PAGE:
Medical Additive ManufacturingOrthopedic Implants

FDA approves Nexxt Spine’s 3D printed Stand Alone Cervical System

Indiana-based medical device manufacturer Nexxt Spine has announced that its NEXXT MATRIXX Stand Alone Cervical System has been approved by the FDA, receiving FDA 510(k) clearance. The spinal solution is a stand-alone anterior cervical interbody fusion system manufactured using GE Additive’s Mlab 100R metal 3D printer.

Made from titanium, the recently approved NEXXT MATRIXX Stand Alone Cervical System is designed help treat degenerative disc disease in mature patients, functioning as an adjunct to fusion at one of two contiguous levels. The small but innovative spinal device comes with a built-in screw system and needs no other fixation inside the body.

Nexxt Spine FDA Approval

The spinal solution adds to the company’s growing NEXXT MATRIXX brand, which now offers a range of 3D printed titanium spinal devices. The devices developed by the company are known for combining surface topography, cellular scaffolding and bone biology to fit seamlessly into the body and promote bone integration. The new system is available in a range of sizes to best fit the patient and comes with a number of drill and inserter options.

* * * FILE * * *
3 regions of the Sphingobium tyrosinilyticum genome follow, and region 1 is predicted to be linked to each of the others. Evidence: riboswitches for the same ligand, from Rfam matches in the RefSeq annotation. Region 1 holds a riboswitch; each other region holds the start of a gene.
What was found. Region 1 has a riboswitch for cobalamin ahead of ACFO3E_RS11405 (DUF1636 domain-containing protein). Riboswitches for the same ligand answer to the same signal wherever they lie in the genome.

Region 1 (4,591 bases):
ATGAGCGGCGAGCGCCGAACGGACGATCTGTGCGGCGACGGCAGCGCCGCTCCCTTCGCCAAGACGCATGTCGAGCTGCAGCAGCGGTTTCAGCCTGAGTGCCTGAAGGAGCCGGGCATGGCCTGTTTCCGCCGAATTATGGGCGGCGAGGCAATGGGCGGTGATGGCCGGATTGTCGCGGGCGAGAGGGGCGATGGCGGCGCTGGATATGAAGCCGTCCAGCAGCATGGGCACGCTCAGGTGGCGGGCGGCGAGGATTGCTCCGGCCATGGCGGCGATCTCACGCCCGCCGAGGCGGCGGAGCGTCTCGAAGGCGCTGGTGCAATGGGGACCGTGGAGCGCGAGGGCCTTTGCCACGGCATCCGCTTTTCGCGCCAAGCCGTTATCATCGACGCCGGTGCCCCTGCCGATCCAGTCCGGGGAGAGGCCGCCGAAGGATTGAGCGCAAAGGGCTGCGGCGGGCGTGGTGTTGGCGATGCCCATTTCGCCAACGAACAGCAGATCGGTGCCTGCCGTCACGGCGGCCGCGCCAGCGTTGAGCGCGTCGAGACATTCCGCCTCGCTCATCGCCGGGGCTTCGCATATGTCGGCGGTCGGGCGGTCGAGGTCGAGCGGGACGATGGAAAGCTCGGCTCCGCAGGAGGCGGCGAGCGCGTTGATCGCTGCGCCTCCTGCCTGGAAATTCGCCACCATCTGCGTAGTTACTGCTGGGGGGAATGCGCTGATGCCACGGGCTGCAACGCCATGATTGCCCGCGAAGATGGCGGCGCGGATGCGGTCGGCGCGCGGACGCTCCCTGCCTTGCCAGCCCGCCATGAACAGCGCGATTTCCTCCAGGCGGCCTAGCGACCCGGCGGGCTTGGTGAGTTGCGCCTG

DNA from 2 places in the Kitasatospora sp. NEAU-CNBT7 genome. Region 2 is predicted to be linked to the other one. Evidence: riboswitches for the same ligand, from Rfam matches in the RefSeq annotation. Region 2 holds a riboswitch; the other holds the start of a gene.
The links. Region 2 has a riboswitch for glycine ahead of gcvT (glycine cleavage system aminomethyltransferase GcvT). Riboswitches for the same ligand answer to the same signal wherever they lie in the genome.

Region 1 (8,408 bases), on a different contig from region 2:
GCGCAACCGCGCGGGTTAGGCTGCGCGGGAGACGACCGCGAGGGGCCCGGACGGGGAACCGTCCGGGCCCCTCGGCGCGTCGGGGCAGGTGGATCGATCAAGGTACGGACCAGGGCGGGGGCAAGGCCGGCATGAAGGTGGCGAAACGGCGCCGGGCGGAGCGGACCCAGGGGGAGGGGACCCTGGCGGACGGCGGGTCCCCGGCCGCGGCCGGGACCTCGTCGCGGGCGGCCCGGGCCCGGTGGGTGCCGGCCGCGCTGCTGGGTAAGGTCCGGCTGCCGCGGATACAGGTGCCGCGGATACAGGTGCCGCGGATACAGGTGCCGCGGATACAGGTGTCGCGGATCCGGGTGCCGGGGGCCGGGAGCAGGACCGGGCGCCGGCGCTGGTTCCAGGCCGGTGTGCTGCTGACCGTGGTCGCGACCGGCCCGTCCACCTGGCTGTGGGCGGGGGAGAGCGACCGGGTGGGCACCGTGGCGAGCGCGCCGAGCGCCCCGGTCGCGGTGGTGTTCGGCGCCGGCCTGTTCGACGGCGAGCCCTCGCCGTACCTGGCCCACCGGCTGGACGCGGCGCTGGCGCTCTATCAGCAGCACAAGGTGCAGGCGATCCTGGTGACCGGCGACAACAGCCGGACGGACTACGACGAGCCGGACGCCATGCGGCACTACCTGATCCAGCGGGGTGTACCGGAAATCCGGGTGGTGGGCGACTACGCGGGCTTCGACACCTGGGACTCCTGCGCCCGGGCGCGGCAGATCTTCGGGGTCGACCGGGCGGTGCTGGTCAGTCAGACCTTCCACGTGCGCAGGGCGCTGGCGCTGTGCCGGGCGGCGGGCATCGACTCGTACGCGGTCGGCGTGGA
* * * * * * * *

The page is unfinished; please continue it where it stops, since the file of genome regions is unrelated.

“This enhancement of the NEXXT MATRIXX portfolio was the next natural progression for Nexxt Spine,” commented Andy Elsbury, President of the company. “With patient care always top of mind, we strive to develop end products that surgeons prefer and hardware patients can count on. Our Stand Alone Cervical is no exception and will showcase the propensity of NEXXT MATRIXX technology to facilitate the body’s natural power of cellular healing for fortified fusion.”

Earlier this year, Nexxt Spine invested in two additional GE Additive Concept Laser Mlab 100R 3D printers, bringing its total capacity to five machines. Though a relatively recent adopter of AM—Nexxt Spine started using 3D printing two years ago—the company has gone all in, scaling up its spinal implant production significantly with the 3D printers.


Tess Boissonneault

Tess Boissonneault moved from her home of Montreal, Canada to the Netherlands in 2014 to pursue a master’s degree in Media Studies at the University of Amsterdam. It was during her time in Amsterdam that she became acquainted with 3D printing technology and began writing for a local additive manufacturing news platform. Now based in France, Tess has over two and a half years experience writing, editing and publishing additive manufacturing content with a particular interest in women working within the industry. She is an avid follower of the ever-evolving AM industry.

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